2. How does it add to the story? (Luke is certainly "race conscious" here. I think this story is told because of the race factor. God is pointing out that the "disfavored" race is showing better discipleship traits than the favored race.)


    3. Read Luke 17:17-19. How would you characterize Jesus' approach to racial issues? (He doesn't sound too politically correct to me. He calls him a "foreigner." This time Jesus makes the point about the foreigner doing what is right.)


      1. Look again at Luke 17:19. What do you think this means?


        1. Would leprosy return to the rest?


        2. Are some people healed without faith?


        3. Is this Samaritan's healing superior to the rest? (I don't think Jesus means the others are not healed, or will be diseased again. Instead, I think Jesus means this fellow has healing for both his mind and his body. His faith has been rewarded.)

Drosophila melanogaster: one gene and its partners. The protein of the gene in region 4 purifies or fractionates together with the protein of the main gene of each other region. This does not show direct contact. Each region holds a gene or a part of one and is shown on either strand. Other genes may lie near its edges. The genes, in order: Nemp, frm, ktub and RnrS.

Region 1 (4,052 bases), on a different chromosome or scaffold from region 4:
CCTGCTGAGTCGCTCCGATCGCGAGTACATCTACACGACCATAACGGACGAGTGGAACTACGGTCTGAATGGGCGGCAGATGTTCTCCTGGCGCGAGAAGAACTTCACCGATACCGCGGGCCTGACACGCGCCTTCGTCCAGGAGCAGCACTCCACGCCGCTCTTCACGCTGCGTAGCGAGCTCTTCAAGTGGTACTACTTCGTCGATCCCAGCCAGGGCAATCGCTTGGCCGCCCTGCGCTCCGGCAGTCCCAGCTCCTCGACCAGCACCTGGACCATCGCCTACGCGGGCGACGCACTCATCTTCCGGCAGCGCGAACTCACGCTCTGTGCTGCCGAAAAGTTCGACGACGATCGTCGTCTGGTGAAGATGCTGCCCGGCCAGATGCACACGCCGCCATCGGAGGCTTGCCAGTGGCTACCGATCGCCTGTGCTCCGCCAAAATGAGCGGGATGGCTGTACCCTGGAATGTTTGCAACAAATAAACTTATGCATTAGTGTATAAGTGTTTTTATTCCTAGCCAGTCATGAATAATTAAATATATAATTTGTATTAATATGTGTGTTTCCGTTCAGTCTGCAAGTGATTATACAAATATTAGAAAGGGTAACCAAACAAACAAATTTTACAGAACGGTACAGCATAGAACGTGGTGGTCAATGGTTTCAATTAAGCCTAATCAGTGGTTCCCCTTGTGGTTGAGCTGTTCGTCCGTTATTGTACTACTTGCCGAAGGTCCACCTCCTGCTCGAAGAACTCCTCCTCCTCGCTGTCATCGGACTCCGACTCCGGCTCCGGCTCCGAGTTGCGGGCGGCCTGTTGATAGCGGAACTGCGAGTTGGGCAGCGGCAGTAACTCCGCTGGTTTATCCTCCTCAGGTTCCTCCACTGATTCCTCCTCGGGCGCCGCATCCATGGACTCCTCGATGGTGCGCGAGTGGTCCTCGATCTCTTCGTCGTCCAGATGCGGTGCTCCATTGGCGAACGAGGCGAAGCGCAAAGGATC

2. Nelson's Bible Dictionary, under the topic "Samaritans," says "Samaritans were a 'mixed race' contaminated by foreign blood and false worship." If they had "false worship," how can Jesus say this fellow has "faith?"


        1. What does this teach us about members of other churches? (This fellow obviously had faith in Jesus. The idea that members of a specific denomination, created by humans, are automatically superior to other Christians is an idea contrary to Scripture. Faith is an individual matter.)


  2. Greeks


    1. Read Mark 7:24. Why do you think Jesus wanted to keep secret that He was in Tyre? (Read Matthew 15:24. This is Matthew's account of this same story. Jesus had not come to minister to the people of Tyre. He was just looking for rest.)


    2. Read Mark 7:25-26. Was this woman a believer? (Read Matthew 15:22. The fact that she calls Jesus "Lord, Son of David," shows that she believes Him to be the Messiah.)


    3. Read Mark 7:27. Why is Jesus talking about eating?


      1. How do you understand His message to this woman?